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How to help a friend

Hands reaching outEveryone goes through different ups and downs in their life and different people handle their challenges in different ways. You, yourself may have even struggled at some point now or in the past. Sometimes you might notice a friend is struggling with their mental health and want to help, but it can be really hard to know how, or if you should approach them.

When trying to help a friend, it is important to remember the limitations of your own knowledge. While it is perfectly appropriate for you to want to help your friend and offer advice, you are not a counsellor and shouldn’t feel like you need to be.

Recognizing the signs of a friend who might be struggling

There are many different signs of mental health concerns, including: a sudden disinterest in or absence from classes, patterns of perfectionism, deterioration in physical appearance, excessive fatigue, noticeable self-harm marks, unusual inability to make eye contact, statements indicating distress or intent to self-harm, difficulty controlling emotions, sudden social withdrawal, and expressions of hopelessness. For a more in-depth discussion of the signs, see the Recognize section of the More Feet on the Ground training.

Ways to respond

Two people talking on a bench in front of a lakeIf you are comfortable doing so, speaking directly to your friend and expressing your concern can often help someone take the first steps to getting help. If you are not comfortable approaching them, contact Counselling Services and ask for advice on how to deal with the situation. Keep the following things in mind if you choose to speak directly with someone you think is struggling:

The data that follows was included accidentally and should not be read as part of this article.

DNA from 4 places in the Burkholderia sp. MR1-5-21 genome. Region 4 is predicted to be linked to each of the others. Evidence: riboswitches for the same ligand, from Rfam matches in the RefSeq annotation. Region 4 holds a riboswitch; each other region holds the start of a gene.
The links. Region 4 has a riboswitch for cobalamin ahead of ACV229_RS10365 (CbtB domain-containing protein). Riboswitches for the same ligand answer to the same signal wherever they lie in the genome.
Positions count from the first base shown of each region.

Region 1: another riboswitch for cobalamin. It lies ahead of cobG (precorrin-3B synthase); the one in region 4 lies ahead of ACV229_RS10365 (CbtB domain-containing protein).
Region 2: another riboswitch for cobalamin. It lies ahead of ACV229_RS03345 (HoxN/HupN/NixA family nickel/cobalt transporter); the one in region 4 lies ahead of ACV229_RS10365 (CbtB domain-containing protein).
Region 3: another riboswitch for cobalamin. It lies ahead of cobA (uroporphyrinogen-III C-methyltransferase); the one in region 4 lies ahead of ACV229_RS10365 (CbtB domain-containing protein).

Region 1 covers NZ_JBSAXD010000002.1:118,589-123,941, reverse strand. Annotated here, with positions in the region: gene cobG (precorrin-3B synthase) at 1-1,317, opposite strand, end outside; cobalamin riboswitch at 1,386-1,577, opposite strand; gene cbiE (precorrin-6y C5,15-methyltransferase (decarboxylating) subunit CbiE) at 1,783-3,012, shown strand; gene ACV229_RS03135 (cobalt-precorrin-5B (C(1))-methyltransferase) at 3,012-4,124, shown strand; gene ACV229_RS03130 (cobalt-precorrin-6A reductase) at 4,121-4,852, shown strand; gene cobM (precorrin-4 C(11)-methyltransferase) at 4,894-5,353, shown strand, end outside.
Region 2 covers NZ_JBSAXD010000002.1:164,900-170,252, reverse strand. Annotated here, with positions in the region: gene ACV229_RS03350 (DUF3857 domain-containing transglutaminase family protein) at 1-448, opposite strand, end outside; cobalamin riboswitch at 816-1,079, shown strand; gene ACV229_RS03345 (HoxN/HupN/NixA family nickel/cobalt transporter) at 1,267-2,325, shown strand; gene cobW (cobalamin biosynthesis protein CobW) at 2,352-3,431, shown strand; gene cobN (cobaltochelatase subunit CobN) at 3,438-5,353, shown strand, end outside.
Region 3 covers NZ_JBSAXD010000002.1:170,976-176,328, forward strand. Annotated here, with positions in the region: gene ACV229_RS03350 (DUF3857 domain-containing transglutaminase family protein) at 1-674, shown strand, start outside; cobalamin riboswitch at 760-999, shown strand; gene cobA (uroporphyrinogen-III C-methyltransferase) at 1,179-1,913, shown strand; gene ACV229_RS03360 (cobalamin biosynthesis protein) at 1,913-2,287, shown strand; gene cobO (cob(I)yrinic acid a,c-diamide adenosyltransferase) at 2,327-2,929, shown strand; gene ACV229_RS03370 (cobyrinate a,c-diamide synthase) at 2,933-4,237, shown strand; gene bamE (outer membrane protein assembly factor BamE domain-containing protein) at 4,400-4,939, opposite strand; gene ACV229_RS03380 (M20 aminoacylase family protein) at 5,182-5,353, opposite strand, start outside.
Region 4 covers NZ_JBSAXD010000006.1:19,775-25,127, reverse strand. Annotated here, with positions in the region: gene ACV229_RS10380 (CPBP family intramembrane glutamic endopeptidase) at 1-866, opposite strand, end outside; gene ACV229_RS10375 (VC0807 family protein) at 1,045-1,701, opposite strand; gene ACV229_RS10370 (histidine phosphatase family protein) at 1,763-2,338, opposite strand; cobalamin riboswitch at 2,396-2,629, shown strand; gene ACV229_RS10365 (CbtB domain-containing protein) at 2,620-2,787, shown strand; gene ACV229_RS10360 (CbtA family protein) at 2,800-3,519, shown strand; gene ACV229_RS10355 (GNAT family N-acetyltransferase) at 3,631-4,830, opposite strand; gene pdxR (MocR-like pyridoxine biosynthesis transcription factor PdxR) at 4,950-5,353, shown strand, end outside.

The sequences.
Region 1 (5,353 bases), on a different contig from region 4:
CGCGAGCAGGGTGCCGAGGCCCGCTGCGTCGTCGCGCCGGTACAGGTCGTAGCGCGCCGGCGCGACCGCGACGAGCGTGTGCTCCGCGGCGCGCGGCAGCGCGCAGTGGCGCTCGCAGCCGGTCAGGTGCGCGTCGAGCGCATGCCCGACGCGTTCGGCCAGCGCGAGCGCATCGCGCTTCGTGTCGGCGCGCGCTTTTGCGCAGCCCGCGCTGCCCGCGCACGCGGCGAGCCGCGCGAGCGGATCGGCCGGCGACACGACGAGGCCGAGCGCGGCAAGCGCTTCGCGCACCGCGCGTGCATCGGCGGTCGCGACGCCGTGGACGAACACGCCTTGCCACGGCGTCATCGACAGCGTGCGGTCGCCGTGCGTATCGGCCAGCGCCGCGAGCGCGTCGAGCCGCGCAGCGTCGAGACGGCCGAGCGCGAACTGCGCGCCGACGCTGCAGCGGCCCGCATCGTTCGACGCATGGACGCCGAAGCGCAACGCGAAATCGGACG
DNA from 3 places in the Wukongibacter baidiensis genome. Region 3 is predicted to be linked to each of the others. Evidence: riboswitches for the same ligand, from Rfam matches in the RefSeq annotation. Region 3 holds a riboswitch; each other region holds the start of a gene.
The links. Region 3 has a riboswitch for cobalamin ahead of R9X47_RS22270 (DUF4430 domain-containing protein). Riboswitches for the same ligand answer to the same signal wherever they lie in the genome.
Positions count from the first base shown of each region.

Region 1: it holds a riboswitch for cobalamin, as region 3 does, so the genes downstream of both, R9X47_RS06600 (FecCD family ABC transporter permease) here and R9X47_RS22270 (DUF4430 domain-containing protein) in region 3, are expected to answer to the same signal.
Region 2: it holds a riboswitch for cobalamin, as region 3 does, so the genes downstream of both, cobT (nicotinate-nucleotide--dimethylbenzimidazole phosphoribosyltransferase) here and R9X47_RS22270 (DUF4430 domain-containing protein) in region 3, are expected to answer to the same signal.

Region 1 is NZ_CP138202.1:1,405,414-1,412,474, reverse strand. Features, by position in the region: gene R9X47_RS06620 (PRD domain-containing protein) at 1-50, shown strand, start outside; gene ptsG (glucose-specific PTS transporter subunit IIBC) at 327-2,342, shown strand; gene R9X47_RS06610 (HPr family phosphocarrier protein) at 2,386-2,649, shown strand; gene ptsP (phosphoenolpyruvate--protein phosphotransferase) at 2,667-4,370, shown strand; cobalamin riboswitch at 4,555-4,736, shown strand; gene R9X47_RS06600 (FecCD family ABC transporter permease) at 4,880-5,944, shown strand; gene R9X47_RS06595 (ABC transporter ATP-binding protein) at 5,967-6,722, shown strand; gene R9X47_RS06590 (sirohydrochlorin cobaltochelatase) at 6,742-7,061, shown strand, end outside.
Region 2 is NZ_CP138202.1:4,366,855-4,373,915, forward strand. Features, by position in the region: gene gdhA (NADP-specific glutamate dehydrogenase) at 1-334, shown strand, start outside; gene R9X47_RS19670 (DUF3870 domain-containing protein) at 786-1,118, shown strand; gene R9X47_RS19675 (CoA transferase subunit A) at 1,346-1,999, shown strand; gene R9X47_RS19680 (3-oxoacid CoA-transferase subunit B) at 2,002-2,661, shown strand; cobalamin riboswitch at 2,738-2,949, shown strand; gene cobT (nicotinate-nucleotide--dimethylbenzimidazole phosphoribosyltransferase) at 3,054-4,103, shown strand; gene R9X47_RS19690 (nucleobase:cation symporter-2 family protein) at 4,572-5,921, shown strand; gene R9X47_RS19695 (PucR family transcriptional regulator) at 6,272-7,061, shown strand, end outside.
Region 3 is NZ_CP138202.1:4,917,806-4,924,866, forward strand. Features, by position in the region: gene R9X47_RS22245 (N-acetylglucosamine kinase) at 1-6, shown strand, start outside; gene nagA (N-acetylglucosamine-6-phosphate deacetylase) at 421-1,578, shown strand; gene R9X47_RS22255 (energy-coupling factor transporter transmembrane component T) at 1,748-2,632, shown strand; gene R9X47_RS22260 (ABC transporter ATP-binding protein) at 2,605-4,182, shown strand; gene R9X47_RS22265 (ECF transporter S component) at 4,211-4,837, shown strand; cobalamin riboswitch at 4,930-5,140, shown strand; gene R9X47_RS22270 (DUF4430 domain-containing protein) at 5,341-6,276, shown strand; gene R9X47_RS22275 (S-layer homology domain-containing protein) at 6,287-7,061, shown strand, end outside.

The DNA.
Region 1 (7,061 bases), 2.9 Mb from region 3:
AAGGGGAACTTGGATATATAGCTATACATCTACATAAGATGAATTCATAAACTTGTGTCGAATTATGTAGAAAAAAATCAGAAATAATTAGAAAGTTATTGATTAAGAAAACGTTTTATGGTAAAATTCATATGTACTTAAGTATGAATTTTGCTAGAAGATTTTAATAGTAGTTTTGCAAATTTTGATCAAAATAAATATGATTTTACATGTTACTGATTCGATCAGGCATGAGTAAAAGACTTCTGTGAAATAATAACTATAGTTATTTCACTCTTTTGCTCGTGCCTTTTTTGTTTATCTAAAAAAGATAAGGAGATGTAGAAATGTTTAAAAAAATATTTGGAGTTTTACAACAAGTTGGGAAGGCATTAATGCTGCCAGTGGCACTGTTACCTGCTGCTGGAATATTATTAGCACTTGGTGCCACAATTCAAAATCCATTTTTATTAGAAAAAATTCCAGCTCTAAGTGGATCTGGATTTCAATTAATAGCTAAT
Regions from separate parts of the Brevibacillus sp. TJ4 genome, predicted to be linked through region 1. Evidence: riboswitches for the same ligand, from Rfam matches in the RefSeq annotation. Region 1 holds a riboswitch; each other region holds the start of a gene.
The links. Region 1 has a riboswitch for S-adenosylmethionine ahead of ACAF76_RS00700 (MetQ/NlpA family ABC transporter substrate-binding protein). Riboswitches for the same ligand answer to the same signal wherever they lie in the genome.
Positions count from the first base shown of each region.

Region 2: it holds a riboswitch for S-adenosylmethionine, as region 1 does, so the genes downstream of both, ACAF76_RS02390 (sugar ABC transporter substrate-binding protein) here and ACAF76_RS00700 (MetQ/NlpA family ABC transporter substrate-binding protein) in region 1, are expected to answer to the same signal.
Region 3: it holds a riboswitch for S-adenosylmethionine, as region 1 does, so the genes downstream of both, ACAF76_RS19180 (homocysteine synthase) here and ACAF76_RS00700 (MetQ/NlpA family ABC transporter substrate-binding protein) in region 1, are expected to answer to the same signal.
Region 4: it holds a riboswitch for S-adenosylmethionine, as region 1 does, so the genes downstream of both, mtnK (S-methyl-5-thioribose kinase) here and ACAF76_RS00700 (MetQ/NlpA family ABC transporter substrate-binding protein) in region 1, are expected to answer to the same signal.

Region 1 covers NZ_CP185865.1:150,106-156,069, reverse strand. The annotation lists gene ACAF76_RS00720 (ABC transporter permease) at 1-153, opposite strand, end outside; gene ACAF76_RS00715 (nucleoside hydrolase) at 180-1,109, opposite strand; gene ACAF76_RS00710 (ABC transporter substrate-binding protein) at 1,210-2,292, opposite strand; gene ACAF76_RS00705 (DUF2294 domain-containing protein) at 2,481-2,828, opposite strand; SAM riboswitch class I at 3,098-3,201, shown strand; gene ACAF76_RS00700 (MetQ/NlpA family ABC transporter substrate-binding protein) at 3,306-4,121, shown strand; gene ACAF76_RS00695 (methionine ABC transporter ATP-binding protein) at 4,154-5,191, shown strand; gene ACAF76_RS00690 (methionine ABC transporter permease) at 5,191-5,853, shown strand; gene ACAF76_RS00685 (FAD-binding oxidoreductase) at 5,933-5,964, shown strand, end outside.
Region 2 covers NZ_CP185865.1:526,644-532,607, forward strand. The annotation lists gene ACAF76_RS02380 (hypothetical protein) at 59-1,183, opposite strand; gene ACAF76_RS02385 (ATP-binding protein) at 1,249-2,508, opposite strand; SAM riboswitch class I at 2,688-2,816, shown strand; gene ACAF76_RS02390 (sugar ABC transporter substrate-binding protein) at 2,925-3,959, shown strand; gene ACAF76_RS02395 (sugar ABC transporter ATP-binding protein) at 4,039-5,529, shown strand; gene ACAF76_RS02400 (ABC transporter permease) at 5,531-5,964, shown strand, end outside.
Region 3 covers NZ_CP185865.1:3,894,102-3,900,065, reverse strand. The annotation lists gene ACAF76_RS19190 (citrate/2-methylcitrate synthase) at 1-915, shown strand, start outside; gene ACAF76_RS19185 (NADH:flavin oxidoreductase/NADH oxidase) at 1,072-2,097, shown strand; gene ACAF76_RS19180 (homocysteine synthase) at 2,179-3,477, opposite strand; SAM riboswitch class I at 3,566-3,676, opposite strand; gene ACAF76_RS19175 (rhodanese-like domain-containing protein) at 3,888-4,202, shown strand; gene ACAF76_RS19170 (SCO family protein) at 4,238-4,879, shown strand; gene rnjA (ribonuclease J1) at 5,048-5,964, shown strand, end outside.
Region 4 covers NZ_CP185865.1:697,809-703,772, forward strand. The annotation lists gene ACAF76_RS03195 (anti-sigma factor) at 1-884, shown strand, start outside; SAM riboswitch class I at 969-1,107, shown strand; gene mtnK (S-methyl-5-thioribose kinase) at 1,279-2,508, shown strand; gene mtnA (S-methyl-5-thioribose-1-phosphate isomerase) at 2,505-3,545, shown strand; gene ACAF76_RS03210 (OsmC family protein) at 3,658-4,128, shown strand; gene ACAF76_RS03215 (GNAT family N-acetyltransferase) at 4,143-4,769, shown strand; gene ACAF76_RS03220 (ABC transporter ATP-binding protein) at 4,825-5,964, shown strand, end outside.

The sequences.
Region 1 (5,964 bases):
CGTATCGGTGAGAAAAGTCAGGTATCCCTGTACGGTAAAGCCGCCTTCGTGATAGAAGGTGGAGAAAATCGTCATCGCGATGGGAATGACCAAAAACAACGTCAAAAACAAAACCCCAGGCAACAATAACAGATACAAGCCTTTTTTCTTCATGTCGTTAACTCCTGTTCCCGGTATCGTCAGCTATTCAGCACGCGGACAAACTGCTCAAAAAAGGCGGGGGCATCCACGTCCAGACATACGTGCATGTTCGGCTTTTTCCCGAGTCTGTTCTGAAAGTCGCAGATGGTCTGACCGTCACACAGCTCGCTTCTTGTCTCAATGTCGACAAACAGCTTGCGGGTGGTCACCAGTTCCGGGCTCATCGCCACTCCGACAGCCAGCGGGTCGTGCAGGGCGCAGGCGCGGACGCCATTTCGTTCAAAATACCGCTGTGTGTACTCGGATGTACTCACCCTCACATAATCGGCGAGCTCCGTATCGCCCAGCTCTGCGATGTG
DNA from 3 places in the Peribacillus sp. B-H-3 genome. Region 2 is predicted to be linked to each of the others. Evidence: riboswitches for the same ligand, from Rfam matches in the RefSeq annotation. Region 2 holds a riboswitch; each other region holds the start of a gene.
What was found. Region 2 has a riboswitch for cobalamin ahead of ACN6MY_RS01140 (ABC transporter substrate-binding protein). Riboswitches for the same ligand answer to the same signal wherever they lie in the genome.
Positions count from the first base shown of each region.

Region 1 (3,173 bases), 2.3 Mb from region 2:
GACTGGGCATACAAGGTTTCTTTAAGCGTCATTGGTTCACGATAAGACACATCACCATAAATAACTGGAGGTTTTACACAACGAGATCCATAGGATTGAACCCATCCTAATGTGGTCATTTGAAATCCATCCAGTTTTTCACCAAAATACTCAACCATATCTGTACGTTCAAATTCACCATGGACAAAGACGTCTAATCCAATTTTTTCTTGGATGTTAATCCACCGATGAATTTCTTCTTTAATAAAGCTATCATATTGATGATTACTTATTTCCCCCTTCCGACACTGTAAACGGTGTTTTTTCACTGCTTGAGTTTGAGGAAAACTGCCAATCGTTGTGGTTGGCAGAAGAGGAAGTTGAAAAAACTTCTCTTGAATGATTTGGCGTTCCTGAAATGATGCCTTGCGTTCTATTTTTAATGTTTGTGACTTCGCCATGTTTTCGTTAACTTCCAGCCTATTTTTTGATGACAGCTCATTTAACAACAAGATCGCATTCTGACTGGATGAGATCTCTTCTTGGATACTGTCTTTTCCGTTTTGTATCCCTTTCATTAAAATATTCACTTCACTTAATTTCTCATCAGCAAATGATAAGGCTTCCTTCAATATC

• Meet in a private place where you won’t be interrupted
  • Express your concern in a positive tone and point out specific behaviours that have caused you concern
  • Ask how things are going for them
  • Listen with empathy and without judgement and encourage them to elaborate
  • Remember, opening up can be hard and emotional for both of you
  • Avoid promising to keep their concerns a secret. If your friend expresses something that might mean there is a safety risk, you should always contact someone else who can help
  • Make sure you let your friend know about the different options to get help

For more information about how to respond to a friend in distress, see the Respond section of the More Feet on the Ground training.

How to refer a friend

Friends huggingYou can offer to walk your friend to Counselling Services or provide them with our information. We’re located in Needles Hall North on the second floor and our phone number is 519-888-4567 ext. 32655. Our office hours are Monday to Friday 8:30 a.m. to 4:30 p.m. and your friend can meet with an Intake Specialist who can help them put together a wellness plan.

UW MATES peer support volunteers are available for drop-in or scheduled appointments at Counselling Services offices in Needles Hall North on the second floor, Monday to Friday 8:30 a.m. to 4:30 p.m. as well.

If you think your friend might be a safety risk to themselves or others it is important not to leave them alone and to get them to help. If it is after Counselling Services office hours, you can call the UW Police at 519-888-4567 ext. 22222 and they will help refer your friend to the appropriate after hours resources.

There are also 24/7 helplines your friend can call: Here 24/7 (1-844-437-3247) and Good2Talk (1-866-925-5454).

For more information about how to refer someone, see the Refer section of the More Feet on the Ground training.

Want to learn more?

Counselling Services offers mental health awareness and suicide intervention training throughout the year. For more information about the different types of trainings and course availability, visit our Training page.